Last month we published a profile of ckbk, a new startup dubbed "the Spotify of cookbooks". Then the founders of Recipe Guru got in touch, explaining that they'd launched with exactly this model - but recently decided to pivot to B2B.
Why? What has the Recipe Guru team learned in the past couple of years about the demand for publishing subscription services? What insights do they have about the behaviour of subcribers and the challenges of delivering 'all you can eat' content in an industry built on discrete books?
We spoke to c.e.o Niamh Sterling (below) and chief commercial officer, Dunstan Bentley to find out.
What was the original gap in the market you were trying to fill with Recipe Guru?
NS: The original idea was to take cookbooks off the shelves and put them into a format that reflects the way we live our lives today, digitise & ‘unbundle’ them onto one beautiful easy to use app by developing the ‘iTunes for Cookbooks’. We also critically, wanted to enable publishers to provide their valued chefs with a digital footprint that delivered revenue, online audiences and marketing opportunities for their new books.
When did you realise the model wasn’t working?
NS: We launched a nationwide trial campaign with Octopus Books, offering a selection of premium recipes from UK celebrity chefs and influencers, alongside free recipe content from regional chefs and brands. As the trial progressed, despite a well targeted and executed marketing campaign, continually optimising our UX, after three months it became clear that while our celebrity chef recipes were highly popular, the conversion rate did not match the interest.
Why do you think the subscription model didn’t work for readers (and do you have any data on this)?
NS: Knowing that research shows there is a lower subscription adoption rate in Europe than the US, we chose to trial a freemium/ pay per download model with no upfront or recurring fees. Barriers included having to create an account for microtransactions and lack of Recipe Guru brand awareness. However, we learned so much from the trial that we have been able to bring to our B2B solutions. It was as the trial was coming to an end that businesses began to reach out to us to ask if they could acquire chef-authored content from us.
What inspired your decision to move to a B2B model?
NS: The data from the trial proved to us that the B2C model was flawed, but we were also receiving increased interest from companies in search of recipe content. We had access to extensive back catalogues via our publishing partners who were eager to monetise these back catalogues, so it made commercial sense for us to offer recipe content at scale to these companies.
What success has it achieved so far?
NS: We have deployed content from Octopus Books and DK in the US, France and Norway. Our first contract was with fellow Irish company Drop, who have created partnerships with Bosch, GE, LG and Kenwood. Octopus Books recipe content is available on the Drop app and the contract is ongoing. We have also partnered with Whisk to provide recipe content solutions to their customers. Right now we're in the process of delivering on a contract with a global smart appliance manufacturer in partnership with Whisk.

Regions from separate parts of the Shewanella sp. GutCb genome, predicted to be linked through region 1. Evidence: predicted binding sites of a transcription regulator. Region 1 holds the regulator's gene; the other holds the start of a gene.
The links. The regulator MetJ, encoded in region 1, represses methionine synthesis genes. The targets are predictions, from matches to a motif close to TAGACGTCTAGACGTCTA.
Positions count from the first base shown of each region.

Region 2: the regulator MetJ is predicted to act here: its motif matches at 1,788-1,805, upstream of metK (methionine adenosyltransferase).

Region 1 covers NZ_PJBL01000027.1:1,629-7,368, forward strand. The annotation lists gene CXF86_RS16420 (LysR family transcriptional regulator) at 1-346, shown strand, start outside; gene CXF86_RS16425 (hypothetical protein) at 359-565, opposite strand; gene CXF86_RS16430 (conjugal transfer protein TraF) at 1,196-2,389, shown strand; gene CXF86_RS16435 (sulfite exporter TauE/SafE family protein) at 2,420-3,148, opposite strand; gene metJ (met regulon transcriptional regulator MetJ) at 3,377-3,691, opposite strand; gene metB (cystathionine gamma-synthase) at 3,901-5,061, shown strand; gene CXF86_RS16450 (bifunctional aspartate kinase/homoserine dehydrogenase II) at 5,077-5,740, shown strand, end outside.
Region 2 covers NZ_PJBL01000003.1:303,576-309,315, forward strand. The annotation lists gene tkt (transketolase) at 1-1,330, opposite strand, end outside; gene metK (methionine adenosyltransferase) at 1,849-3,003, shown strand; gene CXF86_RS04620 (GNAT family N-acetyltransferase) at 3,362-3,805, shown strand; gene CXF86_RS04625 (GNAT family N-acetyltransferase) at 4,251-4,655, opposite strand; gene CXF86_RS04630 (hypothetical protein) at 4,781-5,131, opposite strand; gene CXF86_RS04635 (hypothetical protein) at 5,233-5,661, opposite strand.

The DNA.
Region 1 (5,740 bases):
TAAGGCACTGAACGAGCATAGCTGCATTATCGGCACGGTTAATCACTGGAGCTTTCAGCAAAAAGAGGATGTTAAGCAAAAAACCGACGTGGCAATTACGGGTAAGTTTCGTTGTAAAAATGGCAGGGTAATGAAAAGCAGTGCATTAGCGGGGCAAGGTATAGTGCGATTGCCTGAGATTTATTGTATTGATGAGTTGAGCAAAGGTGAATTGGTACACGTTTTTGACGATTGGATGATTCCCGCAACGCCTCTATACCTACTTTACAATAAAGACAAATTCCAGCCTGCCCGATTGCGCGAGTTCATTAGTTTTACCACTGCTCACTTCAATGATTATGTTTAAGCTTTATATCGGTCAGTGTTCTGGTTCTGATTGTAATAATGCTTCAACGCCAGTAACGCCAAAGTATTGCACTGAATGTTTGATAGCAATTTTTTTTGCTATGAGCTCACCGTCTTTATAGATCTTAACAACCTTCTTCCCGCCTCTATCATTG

What are your greatest challenges now?
NS: Our customers are located in different territories, so launching in multiple territories is a big undertaking. Securing the right talent to help us capitalise on each opportunity is also a challenge, and we're raising a funding round at the moment to facilitate this.
Do you think more publishing startups should investigate B2B rather than B2C models?
DB: It very much depends on the content set. Fiction is extremely B2C focused, but for reference publishing, there are many opportunities not being taken advantage of in the B2B space. Content marketing spend has been increasing year on year. Take cookery for example. Recipes have high search traffic on Google, so we know that the consumer is looking for inspiration in the kitchen. The main issue though is whether they will pay for that content themselves, or if their acceptance of lower quality content that they don’t have to pay for outweighs their desire for premium paid content. (Spoiler Alert: It does)
However, we learned that with B2B partners, that compromising on quality affects their users' own experience, so that is not an option for them. We know of apps in this space getting bad reviews not for their tech or ease of use but for the lack of consistency and quality of the content contained within. B2B partners need high-quality content to provide the consumer with the best possible experience and the consumer gets the content they crave, but without having to pay for it themselves. It's also much more cost-effective for companies to acquire existing high-quality content than to generate it themselves. A win-win situation for everyone!
After speaking with our content and our brand partners and listening to the challenges they were facing, once we were able to bring in B2B expertise to our business, we were able to action a pivot from the original business plan. Whilst it may not be the right approach for every publishing startup, but it was certainly the right one for Recipe Guru.
What’s next for Recipe Guru?
NS: We're focusing on expanding our portfolio of content providers while executing our commercial and technology milestones. We're currently working out the details with a number of companies who are interested in integrating our content with their platforms, so it's a busy time in Recipe Guru.